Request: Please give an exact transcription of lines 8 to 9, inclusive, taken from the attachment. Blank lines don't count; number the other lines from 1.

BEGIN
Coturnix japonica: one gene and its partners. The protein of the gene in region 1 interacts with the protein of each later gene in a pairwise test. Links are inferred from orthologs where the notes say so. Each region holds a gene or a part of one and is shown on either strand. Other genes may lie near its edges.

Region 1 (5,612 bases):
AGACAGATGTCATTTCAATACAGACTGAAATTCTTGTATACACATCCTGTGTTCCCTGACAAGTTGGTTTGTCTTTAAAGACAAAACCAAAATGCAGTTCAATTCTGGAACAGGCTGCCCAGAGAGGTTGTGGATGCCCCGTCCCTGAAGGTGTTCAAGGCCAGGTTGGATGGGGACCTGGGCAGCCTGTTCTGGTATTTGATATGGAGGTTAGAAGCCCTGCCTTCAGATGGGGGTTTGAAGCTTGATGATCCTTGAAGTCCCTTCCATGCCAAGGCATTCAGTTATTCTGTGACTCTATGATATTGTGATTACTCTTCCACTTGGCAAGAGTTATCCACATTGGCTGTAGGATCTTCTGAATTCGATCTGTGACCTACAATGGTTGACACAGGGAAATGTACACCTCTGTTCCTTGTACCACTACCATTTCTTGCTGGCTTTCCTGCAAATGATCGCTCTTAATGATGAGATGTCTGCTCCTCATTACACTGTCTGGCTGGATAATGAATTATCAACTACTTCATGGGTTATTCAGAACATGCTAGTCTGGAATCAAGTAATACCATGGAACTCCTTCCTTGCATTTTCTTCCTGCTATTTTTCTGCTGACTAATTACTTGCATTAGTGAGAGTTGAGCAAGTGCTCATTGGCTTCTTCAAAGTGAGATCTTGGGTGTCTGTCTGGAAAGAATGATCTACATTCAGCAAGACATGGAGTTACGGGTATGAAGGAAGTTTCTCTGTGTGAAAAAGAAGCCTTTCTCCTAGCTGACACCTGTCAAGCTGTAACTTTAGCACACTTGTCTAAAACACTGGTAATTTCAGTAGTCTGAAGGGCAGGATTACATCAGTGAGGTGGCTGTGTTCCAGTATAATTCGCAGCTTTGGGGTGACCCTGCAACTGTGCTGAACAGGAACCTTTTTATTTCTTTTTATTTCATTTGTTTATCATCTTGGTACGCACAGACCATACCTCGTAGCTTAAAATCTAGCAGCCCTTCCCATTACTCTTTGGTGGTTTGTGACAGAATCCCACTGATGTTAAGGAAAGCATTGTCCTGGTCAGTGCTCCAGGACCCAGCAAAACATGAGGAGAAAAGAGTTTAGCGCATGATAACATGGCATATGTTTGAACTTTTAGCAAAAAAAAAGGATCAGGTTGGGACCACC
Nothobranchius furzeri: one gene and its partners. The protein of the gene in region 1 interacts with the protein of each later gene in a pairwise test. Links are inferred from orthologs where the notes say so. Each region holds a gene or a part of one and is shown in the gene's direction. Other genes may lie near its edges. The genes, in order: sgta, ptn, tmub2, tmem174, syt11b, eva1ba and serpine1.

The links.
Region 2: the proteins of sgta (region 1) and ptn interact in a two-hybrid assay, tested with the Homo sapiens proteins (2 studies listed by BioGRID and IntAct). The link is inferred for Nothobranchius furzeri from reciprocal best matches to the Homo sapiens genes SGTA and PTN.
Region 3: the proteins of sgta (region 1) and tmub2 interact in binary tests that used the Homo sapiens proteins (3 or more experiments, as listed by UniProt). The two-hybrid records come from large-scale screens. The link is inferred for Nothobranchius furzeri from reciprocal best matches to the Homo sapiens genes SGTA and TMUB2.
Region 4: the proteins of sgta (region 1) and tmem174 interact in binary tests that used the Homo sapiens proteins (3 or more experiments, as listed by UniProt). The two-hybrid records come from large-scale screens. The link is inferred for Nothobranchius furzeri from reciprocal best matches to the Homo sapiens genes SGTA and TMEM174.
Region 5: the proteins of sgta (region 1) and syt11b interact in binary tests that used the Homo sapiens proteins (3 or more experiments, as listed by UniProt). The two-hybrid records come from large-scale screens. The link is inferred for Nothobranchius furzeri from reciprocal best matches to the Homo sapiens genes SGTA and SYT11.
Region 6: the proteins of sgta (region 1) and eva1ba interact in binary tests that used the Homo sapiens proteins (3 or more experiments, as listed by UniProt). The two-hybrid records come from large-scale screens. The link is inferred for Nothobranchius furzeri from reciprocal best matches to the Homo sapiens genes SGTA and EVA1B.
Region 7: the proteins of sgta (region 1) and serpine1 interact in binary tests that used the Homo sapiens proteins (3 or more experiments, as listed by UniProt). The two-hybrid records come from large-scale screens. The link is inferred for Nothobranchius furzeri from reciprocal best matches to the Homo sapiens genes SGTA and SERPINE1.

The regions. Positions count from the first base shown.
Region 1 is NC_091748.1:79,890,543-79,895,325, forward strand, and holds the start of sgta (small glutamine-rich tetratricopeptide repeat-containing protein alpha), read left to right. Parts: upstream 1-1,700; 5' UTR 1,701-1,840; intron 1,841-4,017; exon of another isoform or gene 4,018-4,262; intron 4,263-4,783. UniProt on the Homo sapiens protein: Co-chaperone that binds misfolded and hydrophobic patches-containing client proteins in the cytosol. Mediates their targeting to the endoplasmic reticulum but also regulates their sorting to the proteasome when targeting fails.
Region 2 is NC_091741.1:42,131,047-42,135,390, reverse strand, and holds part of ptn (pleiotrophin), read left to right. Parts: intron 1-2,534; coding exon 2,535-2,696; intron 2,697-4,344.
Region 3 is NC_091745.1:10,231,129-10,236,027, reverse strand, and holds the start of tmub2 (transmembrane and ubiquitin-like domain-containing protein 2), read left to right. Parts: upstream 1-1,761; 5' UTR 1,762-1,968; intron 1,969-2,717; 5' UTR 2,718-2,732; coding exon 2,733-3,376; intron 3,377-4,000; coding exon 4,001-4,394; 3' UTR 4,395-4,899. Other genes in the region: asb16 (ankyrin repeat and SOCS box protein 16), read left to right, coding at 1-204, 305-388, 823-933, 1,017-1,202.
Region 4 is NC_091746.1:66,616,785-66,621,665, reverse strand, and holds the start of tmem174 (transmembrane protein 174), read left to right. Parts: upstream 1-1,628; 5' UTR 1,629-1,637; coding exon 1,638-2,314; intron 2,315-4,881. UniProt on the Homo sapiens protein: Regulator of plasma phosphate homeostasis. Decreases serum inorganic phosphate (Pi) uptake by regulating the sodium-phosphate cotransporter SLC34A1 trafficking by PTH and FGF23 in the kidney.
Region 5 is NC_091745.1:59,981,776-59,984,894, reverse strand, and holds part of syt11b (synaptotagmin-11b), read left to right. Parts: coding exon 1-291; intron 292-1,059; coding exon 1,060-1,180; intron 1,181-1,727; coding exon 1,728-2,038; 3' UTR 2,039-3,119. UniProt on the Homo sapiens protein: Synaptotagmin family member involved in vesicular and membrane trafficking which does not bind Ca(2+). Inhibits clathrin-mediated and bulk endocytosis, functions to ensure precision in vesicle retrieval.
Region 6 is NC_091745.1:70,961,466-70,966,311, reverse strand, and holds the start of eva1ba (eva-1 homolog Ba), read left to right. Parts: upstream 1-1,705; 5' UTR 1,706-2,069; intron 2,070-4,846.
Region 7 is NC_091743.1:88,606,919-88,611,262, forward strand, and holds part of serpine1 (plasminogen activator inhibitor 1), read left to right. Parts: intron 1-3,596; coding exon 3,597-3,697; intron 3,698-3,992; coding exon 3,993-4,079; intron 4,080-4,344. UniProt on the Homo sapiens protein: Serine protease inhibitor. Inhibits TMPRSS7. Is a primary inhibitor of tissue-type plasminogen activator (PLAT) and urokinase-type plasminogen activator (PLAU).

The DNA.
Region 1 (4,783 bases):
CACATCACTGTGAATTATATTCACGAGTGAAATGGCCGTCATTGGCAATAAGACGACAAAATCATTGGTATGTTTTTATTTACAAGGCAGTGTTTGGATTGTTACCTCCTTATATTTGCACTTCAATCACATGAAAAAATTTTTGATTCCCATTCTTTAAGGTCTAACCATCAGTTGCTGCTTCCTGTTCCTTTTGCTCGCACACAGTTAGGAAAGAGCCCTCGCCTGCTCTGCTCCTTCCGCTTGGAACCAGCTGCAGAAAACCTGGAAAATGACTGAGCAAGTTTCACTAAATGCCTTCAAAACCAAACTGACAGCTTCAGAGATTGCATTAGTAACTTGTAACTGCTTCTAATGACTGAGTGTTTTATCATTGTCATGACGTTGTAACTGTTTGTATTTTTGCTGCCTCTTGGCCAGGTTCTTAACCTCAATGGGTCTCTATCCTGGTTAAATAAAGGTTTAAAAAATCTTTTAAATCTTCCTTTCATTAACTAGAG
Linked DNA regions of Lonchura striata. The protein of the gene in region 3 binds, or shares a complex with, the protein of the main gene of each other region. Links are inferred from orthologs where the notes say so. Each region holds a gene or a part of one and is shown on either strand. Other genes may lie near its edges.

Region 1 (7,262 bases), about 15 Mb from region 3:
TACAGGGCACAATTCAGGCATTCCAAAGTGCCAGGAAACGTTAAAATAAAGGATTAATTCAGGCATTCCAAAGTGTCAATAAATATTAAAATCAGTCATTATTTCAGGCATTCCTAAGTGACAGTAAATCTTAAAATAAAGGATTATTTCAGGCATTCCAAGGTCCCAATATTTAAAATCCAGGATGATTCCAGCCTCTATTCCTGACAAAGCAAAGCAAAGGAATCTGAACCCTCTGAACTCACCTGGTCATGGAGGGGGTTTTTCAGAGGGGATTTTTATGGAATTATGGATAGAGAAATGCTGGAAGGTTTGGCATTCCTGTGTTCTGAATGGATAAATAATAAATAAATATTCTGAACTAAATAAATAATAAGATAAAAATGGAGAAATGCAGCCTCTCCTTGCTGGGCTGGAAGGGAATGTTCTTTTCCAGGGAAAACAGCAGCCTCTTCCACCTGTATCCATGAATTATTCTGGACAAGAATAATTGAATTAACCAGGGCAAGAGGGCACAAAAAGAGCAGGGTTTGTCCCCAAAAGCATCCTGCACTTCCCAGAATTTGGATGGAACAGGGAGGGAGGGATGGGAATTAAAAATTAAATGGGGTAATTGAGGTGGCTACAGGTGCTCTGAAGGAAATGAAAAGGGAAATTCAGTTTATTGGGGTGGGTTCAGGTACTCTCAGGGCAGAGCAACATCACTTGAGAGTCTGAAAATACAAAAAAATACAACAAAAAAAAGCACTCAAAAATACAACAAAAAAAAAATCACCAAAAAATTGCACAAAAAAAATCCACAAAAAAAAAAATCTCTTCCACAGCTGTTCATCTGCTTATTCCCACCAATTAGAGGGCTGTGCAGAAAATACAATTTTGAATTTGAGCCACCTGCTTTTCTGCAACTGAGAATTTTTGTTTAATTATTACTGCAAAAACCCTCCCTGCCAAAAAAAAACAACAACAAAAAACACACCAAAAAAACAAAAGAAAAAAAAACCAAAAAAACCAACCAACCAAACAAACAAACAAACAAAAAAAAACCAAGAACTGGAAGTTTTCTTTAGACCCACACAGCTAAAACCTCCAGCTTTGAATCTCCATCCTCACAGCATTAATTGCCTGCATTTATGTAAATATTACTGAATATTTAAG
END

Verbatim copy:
Region 4: the proteins of sgta (region 1) and tmem174 interact in binary tests that used the Homo sapiens proteins (3 or more experiments, as listed by UniProt). The two-hybrid records come from large-scale screens. The link is inferred for Nothobranchius furzeri from reciprocal best matches to the Homo sapiens genes SGTA and TMEM174.
Region 5: the proteins of sgta (region 1) and syt11b interact in binary tests that used the Homo sapiens proteins (3 or more experiments, as listed by UniProt). The two-hybrid records come from large-scale screens. The link is inferred for Nothobranchius furzeri from reciprocal best matches to the Homo sapiens genes SGTA and SYT11.